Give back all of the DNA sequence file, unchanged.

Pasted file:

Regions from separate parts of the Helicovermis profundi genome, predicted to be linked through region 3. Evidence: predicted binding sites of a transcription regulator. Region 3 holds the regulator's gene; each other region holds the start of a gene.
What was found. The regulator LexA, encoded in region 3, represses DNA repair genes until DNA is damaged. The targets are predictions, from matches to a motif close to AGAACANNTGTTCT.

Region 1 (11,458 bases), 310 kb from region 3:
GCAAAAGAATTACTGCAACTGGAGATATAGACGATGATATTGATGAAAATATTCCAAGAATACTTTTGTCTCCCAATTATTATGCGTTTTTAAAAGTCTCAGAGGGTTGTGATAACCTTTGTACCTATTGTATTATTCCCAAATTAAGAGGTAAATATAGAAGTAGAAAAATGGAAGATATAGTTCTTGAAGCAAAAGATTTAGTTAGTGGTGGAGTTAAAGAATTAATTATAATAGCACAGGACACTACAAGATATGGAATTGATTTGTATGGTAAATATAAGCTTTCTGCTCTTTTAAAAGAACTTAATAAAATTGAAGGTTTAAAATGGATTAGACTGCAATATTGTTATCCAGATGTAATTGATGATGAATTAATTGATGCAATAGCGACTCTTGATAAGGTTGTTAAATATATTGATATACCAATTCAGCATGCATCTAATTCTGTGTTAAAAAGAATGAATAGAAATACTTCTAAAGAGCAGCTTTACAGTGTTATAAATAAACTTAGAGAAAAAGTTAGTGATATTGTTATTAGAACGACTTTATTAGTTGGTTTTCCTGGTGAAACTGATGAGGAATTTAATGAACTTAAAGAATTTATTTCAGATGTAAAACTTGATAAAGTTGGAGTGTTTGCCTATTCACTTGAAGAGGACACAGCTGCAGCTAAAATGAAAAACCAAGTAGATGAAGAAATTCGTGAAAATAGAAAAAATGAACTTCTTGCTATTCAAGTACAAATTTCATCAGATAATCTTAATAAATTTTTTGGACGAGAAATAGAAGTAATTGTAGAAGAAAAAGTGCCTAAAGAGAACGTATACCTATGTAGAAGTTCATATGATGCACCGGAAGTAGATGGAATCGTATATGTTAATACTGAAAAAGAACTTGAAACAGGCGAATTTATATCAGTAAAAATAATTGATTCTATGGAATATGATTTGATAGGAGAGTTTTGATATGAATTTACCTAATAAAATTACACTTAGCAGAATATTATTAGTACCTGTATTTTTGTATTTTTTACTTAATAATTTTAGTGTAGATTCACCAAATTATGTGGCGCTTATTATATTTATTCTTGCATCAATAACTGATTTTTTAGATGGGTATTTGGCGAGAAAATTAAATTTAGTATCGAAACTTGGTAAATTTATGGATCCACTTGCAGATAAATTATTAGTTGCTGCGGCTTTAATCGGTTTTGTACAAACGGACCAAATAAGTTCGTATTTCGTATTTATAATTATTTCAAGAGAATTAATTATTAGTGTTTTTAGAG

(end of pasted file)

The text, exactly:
Regions from separate parts of the Helicovermis profundi genome, predicted to be linked through region 3. Evidence: predicted binding sites of a transcription regulator. Region 3 holds the regulator's gene; each other region holds the start of a gene.
What was found. The regulator LexA, encoded in region 3, represses DNA repair genes until DNA is damaged. The targets are predictions, from matches to a motif close to AGAACANNTGTTCT.

Region 1 (11,458 bases), 310 kb from region 3:
GCAAAAGAATTACTGCAACTGGAGATATAGACGATGATATTGATGAAAATATTCCAAGAATACTTTTGTCTCCCAATTATTATGCGTTTTTAAAAGTCTCAGAGGGTTGTGATAACCTTTGTACCTATTGTATTATTCCCAAATTAAGAGGTAAATATAGAAGTAGAAAAATGGAAGATATAGTTCTTGAAGCAAAAGATTTAGTTAGTGGTGGAGTTAAAGAATTAATTATAATAGCACAGGACACTACAAGATATGGAATTGATTTGTATGGTAAATATAAGCTTTCTGCTCTTTTAAAAGAACTTAATAAAATTGAAGGTTTAAAATGGATTAGACTGCAATATTGTTATCCAGATGTAATTGATGATGAATTAATTGATGCAATAGCGACTCTTGATAAGGTTGTTAAATATATTGATATACCAATTCAGCATGCATCTAATTCTGTGTTAAAAAGAATGAATAGAAATACTTCTAAAGAGCAGCTTTACAGTGTTATAAATAAACTTAGAGAAAAAGTTAGTGATATTGTTATTAGAACGACTTTATTAGTTGGTTTTCCTGGTGAAACTGATGAGGAATTTAATGAACTTAAAGAATTTATTTCAGATGTAAAACTTGATAAAGTTGGAGTGTTTGCCTATTCACTTGAAGAGGACACAGCTGCAGCTAAAATGAAAAACCAAGTAGATGAAGAAATTCGTGAAAATAGAAAAAATGAACTTCTTGCTATTCAAGTACAAATTTCATCAGATAATCTTAATAAATTTTTTGGACGAGAAATAGAAGTAATTGTAGAAGAAAAAGTGCCTAAAGAGAACGTATACCTATGTAGAAGTTCATATGATGCACCGGAAGTAGATGGAATCGTATATGTTAATACTGAAAAAGAACTTGAAACAGGCGAATTTATATCAGTAAAAATAATTGATTCTATGGAATATGATTTGATAGGAGAGTTTTGATATGAATTTACCTAATAAAATTACACTTAGCAGAATATTATTAGTACCTGTATTTTTGTATTTTTTACTTAATAATTTTAGTGTAGATTCACCAAATTATGTGGCGCTTATTATATTTATTCTTGCATCAATAACTGATTTTTTAGATGGGTATTTGGCGAGAAAATTAAATTTAGTATCGAAACTTGGTAAATTTATGGATCCACTTGCAGATAAATTATTAGTTGCTGCGGCTTTAATCGGTTTTGTACAAACGGACCAAATAAGTTCGTATTTCGTATTTATAATTATTTCAAGAGAATTAATTATTAGTGTTTTTAGAG